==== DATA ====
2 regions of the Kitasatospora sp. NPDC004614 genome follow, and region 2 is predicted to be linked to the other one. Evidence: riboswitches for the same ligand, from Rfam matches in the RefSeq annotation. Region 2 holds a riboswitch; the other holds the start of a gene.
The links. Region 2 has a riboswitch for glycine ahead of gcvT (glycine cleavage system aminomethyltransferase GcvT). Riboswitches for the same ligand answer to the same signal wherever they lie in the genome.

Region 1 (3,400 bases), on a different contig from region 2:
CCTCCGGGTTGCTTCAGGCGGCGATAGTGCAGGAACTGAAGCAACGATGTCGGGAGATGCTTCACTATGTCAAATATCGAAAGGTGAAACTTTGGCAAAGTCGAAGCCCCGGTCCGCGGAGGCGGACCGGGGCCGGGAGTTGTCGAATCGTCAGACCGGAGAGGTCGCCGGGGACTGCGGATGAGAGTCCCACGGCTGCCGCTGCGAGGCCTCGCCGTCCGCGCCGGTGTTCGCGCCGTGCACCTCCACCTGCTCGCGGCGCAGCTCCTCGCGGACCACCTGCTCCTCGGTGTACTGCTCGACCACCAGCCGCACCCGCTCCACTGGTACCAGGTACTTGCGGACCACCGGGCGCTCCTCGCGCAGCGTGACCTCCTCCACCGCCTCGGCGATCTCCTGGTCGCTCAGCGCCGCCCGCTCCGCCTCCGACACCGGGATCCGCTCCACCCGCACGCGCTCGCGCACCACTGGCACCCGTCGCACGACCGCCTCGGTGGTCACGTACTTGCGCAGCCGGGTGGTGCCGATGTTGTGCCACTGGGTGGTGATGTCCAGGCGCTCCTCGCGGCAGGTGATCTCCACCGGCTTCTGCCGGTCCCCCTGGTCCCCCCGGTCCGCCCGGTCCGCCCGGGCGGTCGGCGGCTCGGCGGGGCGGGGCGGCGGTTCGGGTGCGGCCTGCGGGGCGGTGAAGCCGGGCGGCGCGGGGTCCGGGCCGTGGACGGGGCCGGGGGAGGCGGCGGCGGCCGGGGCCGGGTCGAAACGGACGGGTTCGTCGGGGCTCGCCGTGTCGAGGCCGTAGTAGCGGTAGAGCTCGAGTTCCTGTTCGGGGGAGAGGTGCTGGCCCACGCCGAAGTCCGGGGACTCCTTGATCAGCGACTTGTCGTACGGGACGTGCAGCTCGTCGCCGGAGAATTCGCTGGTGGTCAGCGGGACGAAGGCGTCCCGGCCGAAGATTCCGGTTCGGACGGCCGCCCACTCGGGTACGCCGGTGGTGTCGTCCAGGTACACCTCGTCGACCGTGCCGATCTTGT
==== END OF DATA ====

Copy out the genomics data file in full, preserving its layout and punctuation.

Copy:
2 regions of the Kitasatospora sp. NPDC004614 genome follow, and region 2 is predicted to be linked to the other one. Evidence: riboswitches for the same ligand, from Rfam matches in the RefSeq annotation. Region 2 holds a riboswitch; the other holds the start of a gene.
The links. Region 2 has a riboswitch for glycine ahead of gcvT (glycine cleavage system aminomethyltransferase GcvT). Riboswitches for the same ligand answer to the same signal wherever they lie in the genome.

Region 1 (3,400 bases), on a different contig from region 2:
CCTCCGGGTTGCTTCAGGCGGCGATAGTGCAGGAACTGAAGCAACGATGTCGGGAGATGCTTCACTATGTCAAATATCGAAAGGTGAAACTTTGGCAAAGTCGAAGCCCCGGTCCGCGGAGGCGGACCGGGGCCGGGAGTTGTCGAATCGTCAGACCGGAGAGGTCGCCGGGGACTGCGGATGAGAGTCCCACGGCTGCCGCTGCGAGGCCTCGCCGTCCGCGCCGGTGTTCGCGCCGTGCACCTCCACCTGCTCGCGGCGCAGCTCCTCGCGGACCACCTGCTCCTCGGTGTACTGCTCGACCACCAGCCGCACCCGCTCCACTGGTACCAGGTACTTGCGGACCACCGGGCGCTCCTCGCGCAGCGTGACCTCCTCCACCGCCTCGGCGATCTCCTGGTCGCTCAGCGCCGCCCGCTCCGCCTCCGACACCGGGATCCGCTCCACCCGCACGCGCTCGCGCACCACTGGCACCCGTCGCACGACCGCCTCGGTGGTCACGTACTTGCGCAGCCGGGTGGTGCCGATGTTGTGCCACTGGGTGGTGATGTCCAGGCGCTCCTCGCGGCAGGTGATCTCCACCGGCTTCTGCCGGTCCCCCTGGTCCCCCCGGTCCGCCCGGTCCGCCCGGGCGGTCGGCGGCTCGGCGGGGCGGGGCGGCGGTTCGGGTGCGGCCTGCGGGGCGGTGAAGCCGGGCGGCGCGGGGTCCGGGCCGTGGACGGGGCCGGGGGAGGCGGCGGCGGCCGGGGCCGGGTCGAAACGGACGGGTTCGTCGGGGCTCGCCGTGTCGAGGCCGTAGTAGCGGTAGAGCTCGAGTTCCTGTTCGGGGGAGAGGTGCTGGCCCACGCCGAAGTCCGGGGACTCCTTGATCAGCGACTTGTCGTACGGGACGTGCAGCTCGTCGCCGGAGAATTCGCTGGTGGTCAGCGGGACGAAGGCGTCCCGGCCGAAGATTCCGGTTCGGACGGCCGCCCACTCGGGTACGCCGGTGGTGTCGTCCAGGTACACCTCGTCGACCGTGCCGATCTTGT